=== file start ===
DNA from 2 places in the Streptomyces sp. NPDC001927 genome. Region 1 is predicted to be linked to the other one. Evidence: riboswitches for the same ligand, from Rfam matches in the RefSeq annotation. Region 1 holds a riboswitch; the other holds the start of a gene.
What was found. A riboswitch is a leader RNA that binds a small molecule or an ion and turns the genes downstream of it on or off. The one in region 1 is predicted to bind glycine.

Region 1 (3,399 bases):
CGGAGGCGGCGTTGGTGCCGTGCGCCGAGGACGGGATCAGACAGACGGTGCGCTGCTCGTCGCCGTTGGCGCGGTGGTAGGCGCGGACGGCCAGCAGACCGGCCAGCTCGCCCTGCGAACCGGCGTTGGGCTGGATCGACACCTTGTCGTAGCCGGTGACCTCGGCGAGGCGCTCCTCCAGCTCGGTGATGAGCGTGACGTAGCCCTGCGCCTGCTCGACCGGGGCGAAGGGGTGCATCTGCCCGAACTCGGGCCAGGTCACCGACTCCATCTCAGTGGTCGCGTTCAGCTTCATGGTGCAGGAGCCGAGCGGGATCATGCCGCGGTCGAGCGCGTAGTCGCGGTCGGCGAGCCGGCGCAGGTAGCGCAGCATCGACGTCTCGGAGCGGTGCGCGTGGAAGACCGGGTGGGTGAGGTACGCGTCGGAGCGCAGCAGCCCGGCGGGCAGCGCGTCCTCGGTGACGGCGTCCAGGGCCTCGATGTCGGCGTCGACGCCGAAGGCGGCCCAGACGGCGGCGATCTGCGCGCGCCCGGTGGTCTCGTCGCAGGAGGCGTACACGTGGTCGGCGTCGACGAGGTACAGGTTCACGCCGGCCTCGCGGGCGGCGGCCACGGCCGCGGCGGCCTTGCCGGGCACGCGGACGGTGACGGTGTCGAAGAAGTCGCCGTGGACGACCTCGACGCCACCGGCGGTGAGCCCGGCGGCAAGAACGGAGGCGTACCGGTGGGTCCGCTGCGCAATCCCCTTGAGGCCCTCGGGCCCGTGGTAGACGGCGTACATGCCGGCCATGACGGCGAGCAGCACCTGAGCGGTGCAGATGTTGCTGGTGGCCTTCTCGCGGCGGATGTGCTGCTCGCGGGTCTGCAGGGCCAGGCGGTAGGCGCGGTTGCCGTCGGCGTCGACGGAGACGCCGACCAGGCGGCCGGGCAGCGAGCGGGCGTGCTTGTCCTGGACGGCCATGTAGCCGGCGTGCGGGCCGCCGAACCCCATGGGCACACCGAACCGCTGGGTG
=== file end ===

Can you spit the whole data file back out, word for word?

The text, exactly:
DNA from 2 places in the Streptomyces sp. NPDC001927 genome. Region 1 is predicted to be linked to the other one. Evidence: riboswitches for the same ligand, from Rfam matches in the RefSeq annotation. Region 1 holds a riboswitch; the other holds the start of a gene.
What was found. A riboswitch is a leader RNA that binds a small molecule or an ion and turns the genes downstream of it on or off. The one in region 1 is predicted to bind glycine.

Region 1 (3,399 bases):
CGGAGGCGGCGTTGGTGCCGTGCGCCGAGGACGGGATCAGACAGACGGTGCGCTGCTCGTCGCCGTTGGCGCGGTGGTAGGCGCGGACGGCCAGCAGACCGGCCAGCTCGCCCTGCGAACCGGCGTTGGGCTGGATCGACACCTTGTCGTAGCCGGTGACCTCGGCGAGGCGCTCCTCCAGCTCGGTGATGAGCGTGACGTAGCCCTGCGCCTGCTCGACCGGGGCGAAGGGGTGCATCTGCCCGAACTCGGGCCAGGTCACCGACTCCATCTCAGTGGTCGCGTTCAGCTTCATGGTGCAGGAGCCGAGCGGGATCATGCCGCGGTCGAGCGCGTAGTCGCGGTCGGCGAGCCGGCGCAGGTAGCGCAGCATCGACGTCTCGGAGCGGTGCGCGTGGAAGACCGGGTGGGTGAGGTACGCGTCGGAGCGCAGCAGCCCGGCGGGCAGCGCGTCCTCGGTGACGGCGTCCAGGGCCTCGATGTCGGCGTCGACGCCGAAGGCGGCCCAGACGGCGGCGATCTGCGCGCGCCCGGTGGTCTCGTCGCAGGAGGCGTACACGTGGTCGGCGTCGACGAGGTACAGGTTCACGCCGGCCTCGCGGGCGGCGGCCACGGCCGCGGCGGCCTTGCCGGGCACGCGGACGGTGACGGTGTCGAAGAAGTCGCCGTGGACGACCTCGACGCCACCGGCGGTGAGCCCGGCGGCAAGAACGGAGGCGTACCGGTGGGTCCGCTGCGCAATCCCCTTGAGGCCCTCGGGCCCGTGGTAGACGGCGTACATGCCGGCCATGACGGCGAGCAGCACCTGAGCGGTGCAGATGTTGCTGGTGGCCTTCTCGCGGCGGATGTGCTGCTCGCGGGTCTGCAGGGCCAGGCGGTAGGCGCGGTTGCCGTCGGCGTCGACGGAGACGCCGACCAGGCGGCCGGGCAGCGAGCGGGCGTGCTTGTCCTGGACGGCCATGTAGCCGGCGTGCGGGCCGCCGAACCCCATGGGCACACCGAACCGCTGGGTG